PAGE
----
Sunday, July 15, 2007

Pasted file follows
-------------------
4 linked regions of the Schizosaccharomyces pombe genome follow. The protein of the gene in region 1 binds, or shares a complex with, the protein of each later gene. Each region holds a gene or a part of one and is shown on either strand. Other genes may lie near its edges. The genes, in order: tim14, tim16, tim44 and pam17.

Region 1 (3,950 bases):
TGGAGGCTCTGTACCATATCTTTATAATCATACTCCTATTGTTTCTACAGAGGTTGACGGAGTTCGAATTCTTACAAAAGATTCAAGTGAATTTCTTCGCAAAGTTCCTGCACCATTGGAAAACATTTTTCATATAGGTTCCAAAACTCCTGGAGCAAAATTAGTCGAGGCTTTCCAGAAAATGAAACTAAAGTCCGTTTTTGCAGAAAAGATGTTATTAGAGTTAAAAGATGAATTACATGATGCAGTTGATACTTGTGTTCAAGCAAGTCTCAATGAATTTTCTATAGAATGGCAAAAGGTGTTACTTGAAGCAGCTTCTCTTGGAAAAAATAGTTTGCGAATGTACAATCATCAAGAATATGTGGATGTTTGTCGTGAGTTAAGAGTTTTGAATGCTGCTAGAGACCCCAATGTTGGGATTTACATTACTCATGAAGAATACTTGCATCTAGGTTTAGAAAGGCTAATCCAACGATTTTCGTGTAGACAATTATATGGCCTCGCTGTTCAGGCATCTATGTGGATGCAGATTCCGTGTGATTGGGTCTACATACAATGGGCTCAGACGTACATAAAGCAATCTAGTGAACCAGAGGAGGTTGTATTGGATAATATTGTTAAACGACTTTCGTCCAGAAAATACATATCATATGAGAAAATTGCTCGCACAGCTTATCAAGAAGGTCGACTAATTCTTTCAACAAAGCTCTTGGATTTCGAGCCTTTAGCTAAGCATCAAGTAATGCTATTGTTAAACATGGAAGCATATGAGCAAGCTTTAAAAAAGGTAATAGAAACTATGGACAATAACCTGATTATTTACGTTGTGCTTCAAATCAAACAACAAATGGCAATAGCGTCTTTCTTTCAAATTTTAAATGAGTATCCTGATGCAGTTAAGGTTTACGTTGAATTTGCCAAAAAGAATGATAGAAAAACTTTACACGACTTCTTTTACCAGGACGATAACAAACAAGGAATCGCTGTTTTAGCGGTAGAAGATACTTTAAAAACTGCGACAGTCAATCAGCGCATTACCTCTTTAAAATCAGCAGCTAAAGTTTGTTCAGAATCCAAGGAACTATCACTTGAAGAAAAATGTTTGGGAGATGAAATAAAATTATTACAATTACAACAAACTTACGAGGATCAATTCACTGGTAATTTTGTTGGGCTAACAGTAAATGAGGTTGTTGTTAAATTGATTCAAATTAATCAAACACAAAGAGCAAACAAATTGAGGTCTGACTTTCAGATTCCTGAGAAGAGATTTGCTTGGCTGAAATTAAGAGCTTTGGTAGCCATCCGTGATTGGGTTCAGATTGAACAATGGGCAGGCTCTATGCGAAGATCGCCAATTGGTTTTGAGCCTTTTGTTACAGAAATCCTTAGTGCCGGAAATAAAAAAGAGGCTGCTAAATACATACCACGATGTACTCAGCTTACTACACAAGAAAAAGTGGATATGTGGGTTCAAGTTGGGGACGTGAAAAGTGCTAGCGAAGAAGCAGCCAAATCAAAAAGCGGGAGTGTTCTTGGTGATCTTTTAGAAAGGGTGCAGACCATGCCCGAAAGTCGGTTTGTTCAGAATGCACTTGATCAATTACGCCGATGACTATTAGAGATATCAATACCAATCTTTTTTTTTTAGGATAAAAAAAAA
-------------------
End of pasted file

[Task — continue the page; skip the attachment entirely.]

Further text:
In our Friday night practice Coach Brad scheduled some turn sprints – just eight fifties starting from the middle of the pool requiring us to swim easy most of the distance but all out between the wall and flags. It has been a long while since I’ve worked on my turns at speed. Among several other problems the set highlighted my severe streamlining problems coming out of the turn, as well as an overpowering need to breathe immediately rather than take some strokes off the wall and conserve speed. I can work on better streamlining but I’ll leave off delaying my breathing until my VO² max improves more. As a child we had a set, used primarily by our coach as a punishment drill, called a lung buster. It was a 200 breathing three, five, seven, and nine for the four laps. I didn’t enjoy the seven, despised the nine, but the worse part were the turns because we weren’t allowed to breathe at the wall. I just hated that. The turn just added on an extra couple of seconds before the next painful breath. Thank God I swam long course! It was a punishment drill because we’d get it whenever we acted up or complained about a set. The true punishment came afterwards, however, when the extra laps were doled out. Take some extra breaths, or breathe at the wall, and a swimmer could be told to repeat the last 100. Very few young age group swimmers could do a lung buster perfectly, so if the coach wanted to make an example out of some one it was rare some infraction of the rules wouldn’t allow the imposition of the extra laps. If you didn’t do the repeat correctly and Coach was in a particularly foul mood you could be ordered to do it again while the rest of the group went on with the regular workout – and an imperfect repeat was something practically guaranteed because of exhaustion from the initial attempt. I still vividly remember a teammate being ordered to repeat the extra 100 and the gasps coming not from him (he was breathing too hard) but from the rest of us waiting for the clock. And there are people who wonder why I quit? But our Nationals group did lung busters as a matter of pride, often trying to see how far beyond 200 they could go. The star of Canadian swimming at the time was Ralph Hutton, a former 400 meters world record holder, and it was said he could swim a 400 lung buster, which would call for fifteen and seventeen strokes per breath the last two laps – three, or at most four, breaths for the last hundred! Crikey! Nowadays as an old man I’m struggling when breathing every five strokes, and I hate the wall even more if that’s possible.